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advances on the mind; whereby, if you are not resolutely on your guard, you may be seduced finally, to forfeit the invaluable blessings which are so freely offered, and which have so long been

set before you. 776

this fruit divine Fair to the eye, inviting to the taste,

The woman saw that the tree was good for food; and that it was pleasant to the eyes, and a

tree to be desired to make them wise. Gen. iii. 6. 811

Heav'n is high,
High, and remote to see from thence distinct

Yet they say, The Lord shall not see, neither shall the God of Jacob regard it. He that planted the ear, shall he not hear?

shall he not hear? He that formed the eye, shall he not see? Psalms, civ. 7,9. 835 But first low reverence done, as to the Power

That dwelt therein,

Worshipped and served the creature, more than the Creator. Rom. i. 25. Let us give the most attentive heed, and be much upon our guard, against those vain and sophistical reasonings to which they who, knowing God, are ready to fly; lest we approve ourselves fools in proportion to the degree in which we profess to be wise, and provoke God to give us up to an injudicious mind, and to leave us to that reciprocal influence, which evil principles and evil actions have to render

each other more inveterate and incurable. 996 She gave him of that fair enticing fruit

With liberal hand :

She took of the fruit thereof and did eat, and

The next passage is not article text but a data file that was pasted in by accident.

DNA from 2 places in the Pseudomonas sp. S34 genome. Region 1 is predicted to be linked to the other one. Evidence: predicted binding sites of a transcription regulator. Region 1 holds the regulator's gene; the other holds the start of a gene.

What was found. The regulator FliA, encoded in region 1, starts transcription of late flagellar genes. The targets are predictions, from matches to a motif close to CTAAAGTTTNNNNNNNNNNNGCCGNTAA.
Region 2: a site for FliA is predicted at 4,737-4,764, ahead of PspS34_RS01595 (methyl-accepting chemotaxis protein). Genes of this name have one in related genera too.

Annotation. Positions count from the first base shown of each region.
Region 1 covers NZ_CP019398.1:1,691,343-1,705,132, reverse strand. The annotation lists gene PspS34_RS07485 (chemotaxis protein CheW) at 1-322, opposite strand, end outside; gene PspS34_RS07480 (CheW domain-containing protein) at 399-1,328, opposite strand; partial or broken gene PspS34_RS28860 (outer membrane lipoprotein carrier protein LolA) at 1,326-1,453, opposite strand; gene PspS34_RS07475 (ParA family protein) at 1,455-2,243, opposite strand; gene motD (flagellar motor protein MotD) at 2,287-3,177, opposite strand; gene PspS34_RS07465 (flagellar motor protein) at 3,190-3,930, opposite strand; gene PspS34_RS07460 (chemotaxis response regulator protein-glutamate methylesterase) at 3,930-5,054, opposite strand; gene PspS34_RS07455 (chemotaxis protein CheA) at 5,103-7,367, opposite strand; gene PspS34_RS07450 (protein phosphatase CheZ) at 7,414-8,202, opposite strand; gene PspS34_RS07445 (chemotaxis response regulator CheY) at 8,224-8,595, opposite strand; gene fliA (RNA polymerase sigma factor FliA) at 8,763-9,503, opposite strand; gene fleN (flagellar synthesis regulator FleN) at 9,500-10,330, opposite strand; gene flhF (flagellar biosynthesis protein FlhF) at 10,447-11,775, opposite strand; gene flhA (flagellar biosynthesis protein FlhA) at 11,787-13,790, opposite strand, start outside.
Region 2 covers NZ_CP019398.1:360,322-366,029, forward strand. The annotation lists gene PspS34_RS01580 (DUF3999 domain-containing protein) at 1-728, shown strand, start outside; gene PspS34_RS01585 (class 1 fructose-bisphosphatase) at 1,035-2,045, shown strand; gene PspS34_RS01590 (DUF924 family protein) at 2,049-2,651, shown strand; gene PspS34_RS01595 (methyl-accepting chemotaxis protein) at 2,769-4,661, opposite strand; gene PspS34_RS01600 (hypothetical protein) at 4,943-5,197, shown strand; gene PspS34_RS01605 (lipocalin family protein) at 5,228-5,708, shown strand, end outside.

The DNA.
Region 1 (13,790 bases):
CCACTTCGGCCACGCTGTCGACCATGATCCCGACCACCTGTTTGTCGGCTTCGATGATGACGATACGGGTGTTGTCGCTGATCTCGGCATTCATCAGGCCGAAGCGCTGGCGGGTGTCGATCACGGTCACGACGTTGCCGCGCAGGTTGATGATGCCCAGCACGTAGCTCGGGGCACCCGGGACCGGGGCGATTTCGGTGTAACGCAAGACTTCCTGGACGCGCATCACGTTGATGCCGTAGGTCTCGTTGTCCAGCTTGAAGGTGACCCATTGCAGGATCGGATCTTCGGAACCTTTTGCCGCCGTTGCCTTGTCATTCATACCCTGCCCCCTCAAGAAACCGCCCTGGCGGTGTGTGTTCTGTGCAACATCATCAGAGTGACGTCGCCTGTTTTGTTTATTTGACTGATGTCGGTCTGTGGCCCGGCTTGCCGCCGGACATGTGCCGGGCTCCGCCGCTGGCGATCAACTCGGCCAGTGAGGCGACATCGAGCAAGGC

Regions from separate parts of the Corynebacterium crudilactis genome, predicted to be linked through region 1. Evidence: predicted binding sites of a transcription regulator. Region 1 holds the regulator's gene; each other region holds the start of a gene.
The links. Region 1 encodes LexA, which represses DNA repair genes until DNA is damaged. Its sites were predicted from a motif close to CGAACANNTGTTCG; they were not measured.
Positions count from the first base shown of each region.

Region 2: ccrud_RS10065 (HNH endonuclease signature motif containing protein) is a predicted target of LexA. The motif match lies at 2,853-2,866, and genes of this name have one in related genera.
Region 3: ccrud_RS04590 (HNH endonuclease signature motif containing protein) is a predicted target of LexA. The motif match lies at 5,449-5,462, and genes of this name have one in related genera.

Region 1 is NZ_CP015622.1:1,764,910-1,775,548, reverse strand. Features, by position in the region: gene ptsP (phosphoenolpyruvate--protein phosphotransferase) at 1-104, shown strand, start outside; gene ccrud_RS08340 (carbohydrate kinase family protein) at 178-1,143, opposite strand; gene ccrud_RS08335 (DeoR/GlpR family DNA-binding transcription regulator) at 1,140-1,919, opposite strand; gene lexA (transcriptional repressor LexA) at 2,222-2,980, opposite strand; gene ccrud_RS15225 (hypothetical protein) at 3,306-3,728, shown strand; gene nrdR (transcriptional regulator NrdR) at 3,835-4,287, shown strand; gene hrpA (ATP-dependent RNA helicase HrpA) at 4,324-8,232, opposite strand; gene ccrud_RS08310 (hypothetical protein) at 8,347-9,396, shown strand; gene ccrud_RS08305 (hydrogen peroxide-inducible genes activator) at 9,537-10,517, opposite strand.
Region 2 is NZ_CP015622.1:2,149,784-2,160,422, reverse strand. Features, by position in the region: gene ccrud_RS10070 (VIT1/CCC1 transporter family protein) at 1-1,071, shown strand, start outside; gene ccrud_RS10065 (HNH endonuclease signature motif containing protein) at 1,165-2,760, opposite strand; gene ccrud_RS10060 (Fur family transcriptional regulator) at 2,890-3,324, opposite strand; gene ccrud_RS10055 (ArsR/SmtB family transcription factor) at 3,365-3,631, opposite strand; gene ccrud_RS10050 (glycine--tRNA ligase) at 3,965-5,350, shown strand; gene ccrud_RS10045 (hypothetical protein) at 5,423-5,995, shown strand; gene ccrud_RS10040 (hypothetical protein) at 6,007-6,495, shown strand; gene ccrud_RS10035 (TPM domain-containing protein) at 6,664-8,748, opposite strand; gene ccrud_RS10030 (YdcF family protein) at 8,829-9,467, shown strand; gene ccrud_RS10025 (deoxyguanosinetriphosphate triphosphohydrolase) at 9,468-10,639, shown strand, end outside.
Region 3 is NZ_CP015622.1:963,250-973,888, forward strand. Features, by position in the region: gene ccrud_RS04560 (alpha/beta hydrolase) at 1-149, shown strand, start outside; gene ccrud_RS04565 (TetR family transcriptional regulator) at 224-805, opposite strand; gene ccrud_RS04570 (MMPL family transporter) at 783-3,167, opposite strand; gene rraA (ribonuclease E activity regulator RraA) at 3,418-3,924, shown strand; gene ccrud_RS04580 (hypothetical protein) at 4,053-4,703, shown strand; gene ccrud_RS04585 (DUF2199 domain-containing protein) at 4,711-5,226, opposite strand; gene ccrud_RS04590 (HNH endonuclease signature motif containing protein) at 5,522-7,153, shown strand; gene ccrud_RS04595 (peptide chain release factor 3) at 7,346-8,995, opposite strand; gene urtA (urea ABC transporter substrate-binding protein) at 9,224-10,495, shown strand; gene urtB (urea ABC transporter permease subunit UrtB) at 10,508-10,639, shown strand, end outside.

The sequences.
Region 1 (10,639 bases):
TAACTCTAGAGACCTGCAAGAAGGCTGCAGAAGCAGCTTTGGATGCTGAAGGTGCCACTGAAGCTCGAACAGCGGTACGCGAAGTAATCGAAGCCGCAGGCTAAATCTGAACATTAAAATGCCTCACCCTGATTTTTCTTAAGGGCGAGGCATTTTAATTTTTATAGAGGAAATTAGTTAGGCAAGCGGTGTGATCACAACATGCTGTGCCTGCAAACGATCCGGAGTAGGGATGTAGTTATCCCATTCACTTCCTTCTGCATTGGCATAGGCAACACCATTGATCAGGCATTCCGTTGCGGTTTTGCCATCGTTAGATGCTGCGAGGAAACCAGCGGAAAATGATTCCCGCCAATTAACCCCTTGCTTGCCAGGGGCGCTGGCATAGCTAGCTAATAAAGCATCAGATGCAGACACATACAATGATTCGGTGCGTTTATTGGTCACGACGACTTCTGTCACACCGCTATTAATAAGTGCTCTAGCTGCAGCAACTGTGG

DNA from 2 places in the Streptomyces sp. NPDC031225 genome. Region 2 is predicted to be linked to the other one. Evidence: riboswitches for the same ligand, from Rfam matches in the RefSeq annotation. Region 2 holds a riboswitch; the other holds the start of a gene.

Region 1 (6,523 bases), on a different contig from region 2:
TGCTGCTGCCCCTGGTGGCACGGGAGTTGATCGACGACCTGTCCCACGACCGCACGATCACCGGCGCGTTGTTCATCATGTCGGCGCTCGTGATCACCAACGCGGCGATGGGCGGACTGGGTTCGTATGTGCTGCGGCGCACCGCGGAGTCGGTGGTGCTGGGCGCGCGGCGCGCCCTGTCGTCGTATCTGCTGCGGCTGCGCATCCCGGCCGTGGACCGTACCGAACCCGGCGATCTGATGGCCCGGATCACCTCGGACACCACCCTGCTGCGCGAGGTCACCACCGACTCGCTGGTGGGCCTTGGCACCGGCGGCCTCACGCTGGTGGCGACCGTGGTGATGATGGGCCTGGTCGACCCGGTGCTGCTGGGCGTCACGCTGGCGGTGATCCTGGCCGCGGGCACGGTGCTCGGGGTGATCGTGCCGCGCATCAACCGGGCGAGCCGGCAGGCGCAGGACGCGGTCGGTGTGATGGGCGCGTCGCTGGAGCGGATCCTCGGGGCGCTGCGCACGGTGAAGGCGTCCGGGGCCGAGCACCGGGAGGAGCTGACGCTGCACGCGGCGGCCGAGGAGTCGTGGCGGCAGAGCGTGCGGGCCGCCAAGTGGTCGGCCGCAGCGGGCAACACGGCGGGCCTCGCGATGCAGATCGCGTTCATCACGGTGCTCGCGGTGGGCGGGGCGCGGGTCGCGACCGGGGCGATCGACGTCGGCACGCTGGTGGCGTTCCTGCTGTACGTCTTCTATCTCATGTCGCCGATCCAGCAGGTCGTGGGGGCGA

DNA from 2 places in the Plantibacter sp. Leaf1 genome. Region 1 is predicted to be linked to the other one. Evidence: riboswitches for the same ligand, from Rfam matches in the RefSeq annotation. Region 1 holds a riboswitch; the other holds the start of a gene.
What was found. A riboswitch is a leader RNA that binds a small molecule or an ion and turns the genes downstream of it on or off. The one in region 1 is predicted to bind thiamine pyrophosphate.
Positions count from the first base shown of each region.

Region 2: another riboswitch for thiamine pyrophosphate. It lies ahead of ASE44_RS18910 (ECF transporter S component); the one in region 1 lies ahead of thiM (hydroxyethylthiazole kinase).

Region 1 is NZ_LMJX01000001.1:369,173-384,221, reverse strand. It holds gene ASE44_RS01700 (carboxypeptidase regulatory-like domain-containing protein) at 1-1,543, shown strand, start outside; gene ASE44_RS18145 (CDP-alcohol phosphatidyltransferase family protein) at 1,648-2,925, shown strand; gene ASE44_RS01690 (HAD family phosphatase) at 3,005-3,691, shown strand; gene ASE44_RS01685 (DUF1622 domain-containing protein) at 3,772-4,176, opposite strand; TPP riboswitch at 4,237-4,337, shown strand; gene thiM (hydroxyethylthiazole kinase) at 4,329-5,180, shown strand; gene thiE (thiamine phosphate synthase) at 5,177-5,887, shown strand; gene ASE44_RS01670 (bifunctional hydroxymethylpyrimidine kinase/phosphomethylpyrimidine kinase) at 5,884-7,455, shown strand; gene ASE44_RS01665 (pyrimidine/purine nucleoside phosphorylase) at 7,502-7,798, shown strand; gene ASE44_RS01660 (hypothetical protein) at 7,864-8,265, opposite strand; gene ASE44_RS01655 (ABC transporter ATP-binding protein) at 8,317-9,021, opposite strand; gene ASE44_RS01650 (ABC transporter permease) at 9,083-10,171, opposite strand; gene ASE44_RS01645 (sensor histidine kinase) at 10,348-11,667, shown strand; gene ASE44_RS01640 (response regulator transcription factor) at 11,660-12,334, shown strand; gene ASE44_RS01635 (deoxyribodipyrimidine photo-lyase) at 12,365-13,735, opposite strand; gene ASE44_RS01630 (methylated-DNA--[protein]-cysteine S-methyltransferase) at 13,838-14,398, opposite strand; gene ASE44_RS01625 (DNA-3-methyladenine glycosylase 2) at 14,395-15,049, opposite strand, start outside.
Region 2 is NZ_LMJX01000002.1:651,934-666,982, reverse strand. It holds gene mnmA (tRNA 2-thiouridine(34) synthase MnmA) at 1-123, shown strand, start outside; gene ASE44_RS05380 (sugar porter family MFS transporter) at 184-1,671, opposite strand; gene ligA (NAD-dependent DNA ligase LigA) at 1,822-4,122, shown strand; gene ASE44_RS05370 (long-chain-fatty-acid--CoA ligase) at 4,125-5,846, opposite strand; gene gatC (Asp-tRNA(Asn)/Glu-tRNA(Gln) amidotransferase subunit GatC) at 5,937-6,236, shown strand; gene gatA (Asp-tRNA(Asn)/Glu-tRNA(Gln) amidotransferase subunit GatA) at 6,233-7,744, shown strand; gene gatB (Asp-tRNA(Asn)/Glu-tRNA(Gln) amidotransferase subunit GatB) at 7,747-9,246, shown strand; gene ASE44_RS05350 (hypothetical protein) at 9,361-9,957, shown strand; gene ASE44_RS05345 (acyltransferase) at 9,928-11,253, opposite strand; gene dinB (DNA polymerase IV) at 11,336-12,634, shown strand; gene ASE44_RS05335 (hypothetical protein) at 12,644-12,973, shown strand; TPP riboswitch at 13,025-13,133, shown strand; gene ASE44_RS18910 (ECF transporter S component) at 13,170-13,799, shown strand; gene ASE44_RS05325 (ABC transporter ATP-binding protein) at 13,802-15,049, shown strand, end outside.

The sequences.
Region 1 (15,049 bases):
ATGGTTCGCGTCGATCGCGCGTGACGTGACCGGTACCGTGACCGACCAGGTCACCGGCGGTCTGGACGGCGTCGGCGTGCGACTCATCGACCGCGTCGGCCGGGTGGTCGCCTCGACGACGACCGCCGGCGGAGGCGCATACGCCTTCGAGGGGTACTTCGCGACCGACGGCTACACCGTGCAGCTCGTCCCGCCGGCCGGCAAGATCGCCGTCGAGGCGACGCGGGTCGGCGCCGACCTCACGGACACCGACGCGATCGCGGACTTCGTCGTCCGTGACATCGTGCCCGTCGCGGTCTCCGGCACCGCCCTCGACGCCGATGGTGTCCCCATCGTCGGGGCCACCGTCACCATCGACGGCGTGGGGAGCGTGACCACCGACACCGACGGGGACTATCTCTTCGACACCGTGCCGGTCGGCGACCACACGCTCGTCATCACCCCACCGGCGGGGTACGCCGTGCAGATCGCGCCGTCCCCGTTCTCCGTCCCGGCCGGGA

gave also unto her husband with her, and he did

eat. Gen. iii. 6. 1059

So rose the Danite strong
Herculean Samson

Samson was a Danite: that is, one of the tribe of Dan, a judge: he was the twelfth of the Judges of Israel: he succeeded Abdon, and judged the people twenty years : Delilah was his mistress and

betrayer. Judges, xvi. 4. 1103 In Malabar or Decan spreads her arms

Branching so broad and long,

The Indian fig, likewise called the banyan and the wonder tree, is sometimes of an amazing size, as it is continually increasing, every


proceeding from the trunk, throws out long fibres which take root in the ground, and shoot out new branches, which again throw out fibres, that take root and continue in this state of progression, as long as they find soil to nourish them, Malabar and Decan are places in the East Indies, where

they flourish. 1115 Columbus found thAmerican so girt

With feather'd cincture,

Christopher Columbus, a native of Genoa, was the first who undertook to extend the boundaries of the world. He sailed from Spain, in the year 1492, with a fleet of three ships, after a voyage of thirty-three days, amidst the murmurs of a discontented mutinous crew he landed on one of those islands now called Bahamas, in a rich dress, and with a naked sword in his hand. His men followed, and, kneeling down, they kissed the ground which they had so long desired